time span. Correspondingly, a time span that is prefixed with
           "-" is evaluated to the current time minus the specified time
           span, for example '+2days'. Instead of prefixing the time
           span with "+" or "-", it may also be suffixed with a space
           and the word "left" or "ago" (for example '1 week ago').

       Two parameters (e.g., 'cal 11 2020')
           Denote the month (1 - 12) and year.

       Three parameters (e.g., 'cal 25 11 2020')
           Denote the day (1-31), month and year, and the day will be
           highlighted if the calendar is displayed on a terminal. If no
           parameters are specified, the current month’s calendar is
           displayed.

NOTES         top

       A year starts on January 1. The first day of the week is
       determined by the locale or the --sunday and --monday options.

       The week numbering depends on the choice of the first day of the
       week. If it is Sunday then the customary North American numbering
       is used, where 1 January is in week number 1. If it is Monday
       (-m) then the ISO 8601 standard week numbering is used, where the
       first Thursday is in week number 1.

COLORS         top

       Implicit coloring can be disabled as follows:

          touch /etc/terminal-colors.d/cal.disable

       See terminal-colors.d(5) for more details about colorization
       configuration.

HISTORY         top

       A cal command appeared in Version 6 AT&T UNIX.

BUGS         top

       The default cal output uses 3 September 1752 as the Gregorian
       calendar reform date. The historical reform dates for the other
       locales, including its introduction in October 1582, are not
       implemented.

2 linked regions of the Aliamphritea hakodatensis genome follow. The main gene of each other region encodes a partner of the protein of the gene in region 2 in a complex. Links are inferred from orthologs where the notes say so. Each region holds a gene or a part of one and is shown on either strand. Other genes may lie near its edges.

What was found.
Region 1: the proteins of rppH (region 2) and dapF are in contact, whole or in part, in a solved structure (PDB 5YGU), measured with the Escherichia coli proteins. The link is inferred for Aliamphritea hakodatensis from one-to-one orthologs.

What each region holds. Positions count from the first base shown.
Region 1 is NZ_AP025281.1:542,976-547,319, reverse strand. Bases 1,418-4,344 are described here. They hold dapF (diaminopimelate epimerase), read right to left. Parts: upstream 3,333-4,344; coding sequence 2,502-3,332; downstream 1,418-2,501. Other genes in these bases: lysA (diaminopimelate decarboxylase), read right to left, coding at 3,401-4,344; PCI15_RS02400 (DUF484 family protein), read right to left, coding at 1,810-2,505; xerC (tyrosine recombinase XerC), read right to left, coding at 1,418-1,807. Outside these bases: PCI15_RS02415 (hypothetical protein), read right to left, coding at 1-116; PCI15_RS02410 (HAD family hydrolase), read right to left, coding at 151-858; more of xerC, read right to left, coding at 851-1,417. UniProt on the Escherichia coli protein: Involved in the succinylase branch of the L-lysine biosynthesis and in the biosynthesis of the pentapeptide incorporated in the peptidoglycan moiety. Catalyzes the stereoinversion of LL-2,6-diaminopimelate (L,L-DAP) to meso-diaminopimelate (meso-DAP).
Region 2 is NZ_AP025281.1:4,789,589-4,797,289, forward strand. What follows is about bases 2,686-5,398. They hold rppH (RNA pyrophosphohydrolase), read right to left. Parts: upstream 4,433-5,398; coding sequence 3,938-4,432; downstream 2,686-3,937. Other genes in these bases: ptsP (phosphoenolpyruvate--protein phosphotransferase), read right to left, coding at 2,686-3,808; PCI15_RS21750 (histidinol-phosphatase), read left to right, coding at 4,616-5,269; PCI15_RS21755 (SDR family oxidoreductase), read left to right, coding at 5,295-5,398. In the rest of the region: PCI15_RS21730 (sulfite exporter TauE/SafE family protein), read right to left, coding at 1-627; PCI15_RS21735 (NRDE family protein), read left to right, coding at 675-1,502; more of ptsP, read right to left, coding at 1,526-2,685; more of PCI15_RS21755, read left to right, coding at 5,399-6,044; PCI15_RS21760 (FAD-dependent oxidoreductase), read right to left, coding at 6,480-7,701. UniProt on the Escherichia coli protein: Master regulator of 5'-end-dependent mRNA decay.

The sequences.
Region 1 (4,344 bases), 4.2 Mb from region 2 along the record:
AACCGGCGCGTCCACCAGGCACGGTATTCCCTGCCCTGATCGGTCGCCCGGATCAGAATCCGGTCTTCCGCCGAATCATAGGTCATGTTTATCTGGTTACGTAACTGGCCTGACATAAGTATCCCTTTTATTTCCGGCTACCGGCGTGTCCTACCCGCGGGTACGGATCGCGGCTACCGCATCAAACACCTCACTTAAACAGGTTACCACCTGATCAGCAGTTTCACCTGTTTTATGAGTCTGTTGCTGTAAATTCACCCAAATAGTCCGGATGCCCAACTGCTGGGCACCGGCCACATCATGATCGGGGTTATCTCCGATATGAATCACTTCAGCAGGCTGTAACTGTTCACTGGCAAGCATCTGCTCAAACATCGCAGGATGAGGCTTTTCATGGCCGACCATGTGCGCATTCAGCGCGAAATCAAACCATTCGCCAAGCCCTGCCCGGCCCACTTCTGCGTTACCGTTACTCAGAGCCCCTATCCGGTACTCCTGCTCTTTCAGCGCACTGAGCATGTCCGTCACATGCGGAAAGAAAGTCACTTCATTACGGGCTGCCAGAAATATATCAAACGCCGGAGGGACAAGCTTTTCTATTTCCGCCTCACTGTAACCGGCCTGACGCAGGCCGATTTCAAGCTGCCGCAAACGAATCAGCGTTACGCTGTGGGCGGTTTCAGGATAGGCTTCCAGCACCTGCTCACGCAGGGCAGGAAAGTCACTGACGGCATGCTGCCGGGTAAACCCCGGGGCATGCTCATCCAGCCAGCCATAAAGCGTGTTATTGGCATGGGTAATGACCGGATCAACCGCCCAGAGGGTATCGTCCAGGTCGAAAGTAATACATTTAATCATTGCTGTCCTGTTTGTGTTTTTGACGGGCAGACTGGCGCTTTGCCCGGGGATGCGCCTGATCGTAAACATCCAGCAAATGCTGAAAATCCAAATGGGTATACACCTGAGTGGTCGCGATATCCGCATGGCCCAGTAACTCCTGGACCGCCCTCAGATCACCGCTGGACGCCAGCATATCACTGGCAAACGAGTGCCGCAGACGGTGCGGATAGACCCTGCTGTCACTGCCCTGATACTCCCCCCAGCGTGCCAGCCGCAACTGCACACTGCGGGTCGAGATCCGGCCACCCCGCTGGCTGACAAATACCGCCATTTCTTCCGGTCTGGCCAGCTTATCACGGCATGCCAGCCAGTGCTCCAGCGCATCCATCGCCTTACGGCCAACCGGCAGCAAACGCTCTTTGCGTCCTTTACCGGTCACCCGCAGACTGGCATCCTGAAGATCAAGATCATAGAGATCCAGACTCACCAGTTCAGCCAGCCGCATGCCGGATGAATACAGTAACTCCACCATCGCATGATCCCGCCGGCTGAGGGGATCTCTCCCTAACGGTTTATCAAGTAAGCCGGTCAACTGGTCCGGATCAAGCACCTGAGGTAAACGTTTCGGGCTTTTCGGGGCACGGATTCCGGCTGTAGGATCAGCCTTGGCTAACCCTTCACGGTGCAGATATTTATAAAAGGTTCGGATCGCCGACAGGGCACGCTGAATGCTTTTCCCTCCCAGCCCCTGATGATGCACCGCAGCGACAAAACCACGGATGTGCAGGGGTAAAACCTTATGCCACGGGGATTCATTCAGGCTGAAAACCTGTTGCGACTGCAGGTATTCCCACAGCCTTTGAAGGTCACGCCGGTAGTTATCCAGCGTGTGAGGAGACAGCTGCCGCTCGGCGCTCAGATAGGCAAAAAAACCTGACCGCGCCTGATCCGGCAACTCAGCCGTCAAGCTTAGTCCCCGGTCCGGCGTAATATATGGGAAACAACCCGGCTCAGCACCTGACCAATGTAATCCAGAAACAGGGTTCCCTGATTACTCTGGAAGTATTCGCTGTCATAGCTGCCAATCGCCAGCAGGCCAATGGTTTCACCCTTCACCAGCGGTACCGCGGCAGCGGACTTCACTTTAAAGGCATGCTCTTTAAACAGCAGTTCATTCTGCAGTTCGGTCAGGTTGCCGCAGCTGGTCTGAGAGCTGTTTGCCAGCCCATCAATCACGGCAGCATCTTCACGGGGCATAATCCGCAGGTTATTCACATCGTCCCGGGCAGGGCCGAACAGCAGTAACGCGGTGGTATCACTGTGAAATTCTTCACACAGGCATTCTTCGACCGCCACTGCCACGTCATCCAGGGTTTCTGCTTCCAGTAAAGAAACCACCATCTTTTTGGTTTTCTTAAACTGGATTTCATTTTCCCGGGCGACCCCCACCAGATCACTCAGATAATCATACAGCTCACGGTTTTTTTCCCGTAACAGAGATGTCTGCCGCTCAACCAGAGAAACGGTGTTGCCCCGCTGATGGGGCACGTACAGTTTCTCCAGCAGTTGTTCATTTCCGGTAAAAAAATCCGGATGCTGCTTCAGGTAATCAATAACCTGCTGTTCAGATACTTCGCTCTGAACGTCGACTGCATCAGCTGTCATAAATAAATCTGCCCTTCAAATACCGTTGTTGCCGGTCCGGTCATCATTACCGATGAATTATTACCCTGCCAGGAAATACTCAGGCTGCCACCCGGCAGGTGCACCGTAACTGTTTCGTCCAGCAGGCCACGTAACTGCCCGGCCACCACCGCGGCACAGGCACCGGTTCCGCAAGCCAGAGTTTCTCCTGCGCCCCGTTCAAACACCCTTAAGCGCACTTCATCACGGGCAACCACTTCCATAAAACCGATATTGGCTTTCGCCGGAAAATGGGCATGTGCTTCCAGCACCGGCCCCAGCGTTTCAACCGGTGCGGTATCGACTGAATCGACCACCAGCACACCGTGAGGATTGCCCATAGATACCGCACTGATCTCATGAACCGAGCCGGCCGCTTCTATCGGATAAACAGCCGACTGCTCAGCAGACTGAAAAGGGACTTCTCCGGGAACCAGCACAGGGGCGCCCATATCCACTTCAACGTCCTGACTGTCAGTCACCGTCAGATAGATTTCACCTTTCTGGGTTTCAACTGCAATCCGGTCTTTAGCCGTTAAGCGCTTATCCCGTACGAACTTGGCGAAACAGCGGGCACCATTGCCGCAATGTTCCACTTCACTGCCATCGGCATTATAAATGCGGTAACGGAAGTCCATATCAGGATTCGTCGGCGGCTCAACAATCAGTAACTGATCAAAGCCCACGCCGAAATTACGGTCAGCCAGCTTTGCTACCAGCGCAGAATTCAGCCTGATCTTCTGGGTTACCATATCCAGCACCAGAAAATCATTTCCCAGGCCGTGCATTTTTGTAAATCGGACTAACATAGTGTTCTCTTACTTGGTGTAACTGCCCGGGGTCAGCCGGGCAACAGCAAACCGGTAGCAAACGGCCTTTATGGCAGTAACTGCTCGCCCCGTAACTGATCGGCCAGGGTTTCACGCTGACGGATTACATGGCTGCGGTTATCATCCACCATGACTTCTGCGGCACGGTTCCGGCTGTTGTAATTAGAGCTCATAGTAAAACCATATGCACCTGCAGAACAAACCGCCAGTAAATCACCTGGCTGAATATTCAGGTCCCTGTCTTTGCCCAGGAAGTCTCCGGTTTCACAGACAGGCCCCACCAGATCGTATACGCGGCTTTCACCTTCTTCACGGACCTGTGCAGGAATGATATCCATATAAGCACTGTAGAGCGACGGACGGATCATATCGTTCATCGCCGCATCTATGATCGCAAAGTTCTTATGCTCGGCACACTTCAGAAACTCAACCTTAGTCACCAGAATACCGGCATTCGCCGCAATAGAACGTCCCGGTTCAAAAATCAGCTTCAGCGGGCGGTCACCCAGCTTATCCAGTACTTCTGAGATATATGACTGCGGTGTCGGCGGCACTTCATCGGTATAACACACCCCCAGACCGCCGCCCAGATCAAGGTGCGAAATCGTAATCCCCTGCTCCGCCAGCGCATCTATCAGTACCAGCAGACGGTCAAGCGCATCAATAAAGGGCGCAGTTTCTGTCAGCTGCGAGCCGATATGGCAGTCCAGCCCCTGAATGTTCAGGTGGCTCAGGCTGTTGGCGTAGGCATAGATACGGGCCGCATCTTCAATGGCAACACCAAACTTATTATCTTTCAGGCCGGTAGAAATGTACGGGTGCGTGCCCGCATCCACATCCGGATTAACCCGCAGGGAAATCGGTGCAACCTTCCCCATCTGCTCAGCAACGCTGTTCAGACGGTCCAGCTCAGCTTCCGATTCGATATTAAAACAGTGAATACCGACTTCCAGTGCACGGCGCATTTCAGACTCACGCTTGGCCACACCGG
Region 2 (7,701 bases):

Alternative calendars, such as the Umm al-Qura, the Solar Hijri,
       the Ge’ez, or the lunisolar Hindu, are not supported.

REPORTING BUGS         top

       For bug reports, use the issue tracker at
       https://github.com/karelzak/util-linux/issues.

AVAILABILITY         top

       The cal command is part of the util-linux package which can be
       downloaded from Linux Kernel Archive
       <https://www.kernel.org/pub/linux/utils/util-linux/>. This page
       is part of the util-linux (a random collection of Linux
       utilities) project. Information about the project can be found at
       ⟨https://www.kernel.org/pub/linux/utils/util-linux/⟩. If you have
       a bug report for this manual page, send it to
       util-linux@vger.kernel.org. This page was obtained from the
       project's upstream Git repository
       ⟨git://git.kernel.org/pub/scm/utils/util-linux/util-linux.git⟩ on
       2021-08-27. (At that time, the date of the most recent commit
       that was found in the repository was 2021-08-24.) If you discover
       any rendering problems in this HTML version of the page, or you
       believe there is a better or more up-to-date source for the page,
       or you have corrections or improvements to the information in
       this COLOPHON (which is not part of the original manual page),
       send a mail to man-pages@man7.org

util-linux 2.37.85-637cc       2021-04-02                         CAL(1)